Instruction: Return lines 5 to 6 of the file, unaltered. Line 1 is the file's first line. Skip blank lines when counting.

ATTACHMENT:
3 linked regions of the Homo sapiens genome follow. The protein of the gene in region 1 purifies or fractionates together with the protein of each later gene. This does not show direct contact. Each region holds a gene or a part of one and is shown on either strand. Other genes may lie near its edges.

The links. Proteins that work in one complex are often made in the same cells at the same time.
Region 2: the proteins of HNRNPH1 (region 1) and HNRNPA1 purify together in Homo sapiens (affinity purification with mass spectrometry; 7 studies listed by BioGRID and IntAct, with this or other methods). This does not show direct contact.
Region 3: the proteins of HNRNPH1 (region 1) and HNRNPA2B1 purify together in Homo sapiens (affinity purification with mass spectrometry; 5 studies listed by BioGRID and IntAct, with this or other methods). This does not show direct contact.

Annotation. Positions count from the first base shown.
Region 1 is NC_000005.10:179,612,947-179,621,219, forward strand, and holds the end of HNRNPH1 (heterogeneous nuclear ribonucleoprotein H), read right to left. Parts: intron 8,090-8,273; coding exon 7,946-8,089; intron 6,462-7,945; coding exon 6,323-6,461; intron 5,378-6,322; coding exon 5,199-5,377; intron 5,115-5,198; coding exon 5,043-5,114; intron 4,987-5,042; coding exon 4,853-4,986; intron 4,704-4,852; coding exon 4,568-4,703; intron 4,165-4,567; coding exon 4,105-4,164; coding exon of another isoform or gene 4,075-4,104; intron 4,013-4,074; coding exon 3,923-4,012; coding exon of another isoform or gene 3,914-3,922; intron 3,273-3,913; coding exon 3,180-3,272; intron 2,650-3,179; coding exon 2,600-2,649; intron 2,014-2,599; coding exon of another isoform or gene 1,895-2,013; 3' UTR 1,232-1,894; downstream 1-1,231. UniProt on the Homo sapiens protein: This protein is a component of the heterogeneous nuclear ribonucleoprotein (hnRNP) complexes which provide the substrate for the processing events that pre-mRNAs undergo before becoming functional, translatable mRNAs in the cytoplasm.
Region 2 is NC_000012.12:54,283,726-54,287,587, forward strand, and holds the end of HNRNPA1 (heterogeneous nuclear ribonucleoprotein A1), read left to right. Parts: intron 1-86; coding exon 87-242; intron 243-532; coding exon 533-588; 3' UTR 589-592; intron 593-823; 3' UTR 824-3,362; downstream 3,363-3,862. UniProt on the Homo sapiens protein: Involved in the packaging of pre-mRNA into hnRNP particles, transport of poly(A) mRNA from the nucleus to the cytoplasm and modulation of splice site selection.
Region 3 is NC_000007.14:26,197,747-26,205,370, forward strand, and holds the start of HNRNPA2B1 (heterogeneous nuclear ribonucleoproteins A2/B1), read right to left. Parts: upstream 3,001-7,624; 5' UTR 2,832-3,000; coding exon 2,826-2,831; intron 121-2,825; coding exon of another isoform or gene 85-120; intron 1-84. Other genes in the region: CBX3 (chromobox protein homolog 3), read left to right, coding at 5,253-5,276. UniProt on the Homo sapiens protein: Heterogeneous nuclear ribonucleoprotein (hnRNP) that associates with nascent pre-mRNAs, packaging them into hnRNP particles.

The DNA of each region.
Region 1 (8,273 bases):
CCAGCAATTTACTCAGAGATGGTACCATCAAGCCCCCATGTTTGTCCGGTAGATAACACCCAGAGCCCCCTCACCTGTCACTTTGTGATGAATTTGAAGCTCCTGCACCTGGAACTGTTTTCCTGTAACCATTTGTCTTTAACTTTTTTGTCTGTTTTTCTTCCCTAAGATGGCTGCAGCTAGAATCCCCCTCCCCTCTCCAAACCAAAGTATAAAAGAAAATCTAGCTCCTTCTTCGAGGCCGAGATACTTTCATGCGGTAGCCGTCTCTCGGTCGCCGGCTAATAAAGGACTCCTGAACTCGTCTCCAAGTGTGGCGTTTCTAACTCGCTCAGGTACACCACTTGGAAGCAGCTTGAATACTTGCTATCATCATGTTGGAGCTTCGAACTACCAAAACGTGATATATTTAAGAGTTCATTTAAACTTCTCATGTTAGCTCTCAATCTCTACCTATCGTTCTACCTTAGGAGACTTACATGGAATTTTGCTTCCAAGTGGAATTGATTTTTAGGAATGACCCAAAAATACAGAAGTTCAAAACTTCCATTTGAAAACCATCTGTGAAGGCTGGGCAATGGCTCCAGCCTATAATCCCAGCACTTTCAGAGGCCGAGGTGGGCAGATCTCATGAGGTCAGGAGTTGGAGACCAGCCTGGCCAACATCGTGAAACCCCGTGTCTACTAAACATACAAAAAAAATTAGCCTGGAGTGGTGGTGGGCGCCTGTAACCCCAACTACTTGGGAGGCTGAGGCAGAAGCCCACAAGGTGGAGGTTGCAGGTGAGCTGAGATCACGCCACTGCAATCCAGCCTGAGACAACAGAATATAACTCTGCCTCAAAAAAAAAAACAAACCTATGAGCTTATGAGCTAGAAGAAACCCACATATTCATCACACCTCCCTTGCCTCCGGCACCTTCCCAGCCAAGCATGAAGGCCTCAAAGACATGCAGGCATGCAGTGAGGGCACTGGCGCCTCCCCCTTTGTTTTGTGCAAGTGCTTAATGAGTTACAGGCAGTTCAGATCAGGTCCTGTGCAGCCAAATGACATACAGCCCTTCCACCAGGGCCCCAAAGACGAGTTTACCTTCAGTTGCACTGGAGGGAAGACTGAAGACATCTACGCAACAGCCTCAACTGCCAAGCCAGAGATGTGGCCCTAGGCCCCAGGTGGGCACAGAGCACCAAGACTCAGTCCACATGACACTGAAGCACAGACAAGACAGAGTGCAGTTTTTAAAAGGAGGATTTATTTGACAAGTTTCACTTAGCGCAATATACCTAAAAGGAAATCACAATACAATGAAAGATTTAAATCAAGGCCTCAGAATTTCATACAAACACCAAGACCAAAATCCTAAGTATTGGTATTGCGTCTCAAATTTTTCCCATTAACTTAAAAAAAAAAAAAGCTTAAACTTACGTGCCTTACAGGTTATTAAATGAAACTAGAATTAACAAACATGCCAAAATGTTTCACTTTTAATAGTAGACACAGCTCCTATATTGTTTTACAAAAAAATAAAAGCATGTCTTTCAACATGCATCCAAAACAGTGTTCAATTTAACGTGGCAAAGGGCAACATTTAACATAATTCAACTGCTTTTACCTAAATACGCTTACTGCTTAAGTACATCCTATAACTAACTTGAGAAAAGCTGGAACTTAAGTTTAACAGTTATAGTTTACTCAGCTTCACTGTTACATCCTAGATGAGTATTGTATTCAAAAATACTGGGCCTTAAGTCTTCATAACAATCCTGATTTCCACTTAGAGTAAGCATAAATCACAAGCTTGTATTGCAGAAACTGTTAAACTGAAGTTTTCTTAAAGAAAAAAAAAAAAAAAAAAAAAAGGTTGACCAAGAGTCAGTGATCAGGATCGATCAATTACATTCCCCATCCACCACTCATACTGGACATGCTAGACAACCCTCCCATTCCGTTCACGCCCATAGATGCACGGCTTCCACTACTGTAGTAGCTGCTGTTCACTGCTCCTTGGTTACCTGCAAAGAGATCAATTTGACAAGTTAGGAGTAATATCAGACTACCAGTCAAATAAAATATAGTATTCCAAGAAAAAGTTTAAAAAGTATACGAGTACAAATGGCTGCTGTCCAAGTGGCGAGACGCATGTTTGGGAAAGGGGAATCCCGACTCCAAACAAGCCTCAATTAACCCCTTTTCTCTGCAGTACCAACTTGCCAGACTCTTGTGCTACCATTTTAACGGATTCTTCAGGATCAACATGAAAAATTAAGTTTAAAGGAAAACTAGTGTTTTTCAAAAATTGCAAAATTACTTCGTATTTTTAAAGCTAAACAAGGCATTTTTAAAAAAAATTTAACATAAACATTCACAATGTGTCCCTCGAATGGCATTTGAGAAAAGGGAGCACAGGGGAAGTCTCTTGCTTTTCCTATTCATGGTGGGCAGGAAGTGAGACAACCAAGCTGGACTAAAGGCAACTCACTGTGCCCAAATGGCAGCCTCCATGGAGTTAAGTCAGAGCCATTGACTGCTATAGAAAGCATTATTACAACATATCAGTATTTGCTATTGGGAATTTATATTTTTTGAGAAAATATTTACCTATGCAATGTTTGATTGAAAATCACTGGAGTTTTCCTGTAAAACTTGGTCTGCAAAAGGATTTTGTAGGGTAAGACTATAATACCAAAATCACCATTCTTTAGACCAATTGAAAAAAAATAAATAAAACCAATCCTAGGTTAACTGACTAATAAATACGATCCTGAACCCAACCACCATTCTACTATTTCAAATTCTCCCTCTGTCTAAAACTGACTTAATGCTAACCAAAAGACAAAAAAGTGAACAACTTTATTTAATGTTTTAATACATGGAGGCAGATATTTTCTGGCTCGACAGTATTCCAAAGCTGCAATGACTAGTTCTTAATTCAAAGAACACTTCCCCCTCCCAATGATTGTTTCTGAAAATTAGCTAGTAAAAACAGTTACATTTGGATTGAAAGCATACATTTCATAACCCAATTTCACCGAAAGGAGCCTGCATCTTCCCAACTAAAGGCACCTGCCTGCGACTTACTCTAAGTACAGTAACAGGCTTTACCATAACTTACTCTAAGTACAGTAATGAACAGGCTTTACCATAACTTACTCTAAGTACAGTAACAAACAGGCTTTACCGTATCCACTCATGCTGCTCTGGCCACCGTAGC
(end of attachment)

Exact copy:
Annotation. Positions count from the first base shown.
Region 1 is NC_000005.10:179,612,947-179,621,219, forward strand, and holds the end of HNRNPH1 (heterogeneous nuclear ribonucleoprotein H), read right to left. Parts: intron 8,090-8,273; coding exon 7,946-8,089; intron 6,462-7,945; coding exon 6,323-6,461; intron 5,378-6,322; coding exon 5,199-5,377; intron 5,115-5,198; coding exon 5,043-5,114; intron 4,987-5,042; coding exon 4,853-4,986; intron 4,704-4,852; coding exon 4,568-4,703; intron 4,165-4,567; coding exon 4,105-4,164; coding exon of another isoform or gene 4,075-4,104; intron 4,013-4,074; coding exon 3,923-4,012; coding exon of another isoform or gene 3,914-3,922; intron 3,273-3,913; coding exon 3,180-3,272; intron 2,650-3,179; coding exon 2,600-2,649; intron 2,014-2,599; coding exon of another isoform or gene 1,895-2,013; 3' UTR 1,232-1,894; downstream 1-1,231. UniProt on the Homo sapiens protein: This protein is a component of the heterogeneous nuclear ribonucleoprotein (hnRNP) complexes which provide the substrate for the processing events that pre-mRNAs undergo before becoming functional, translatable mRNAs in the cytoplasm.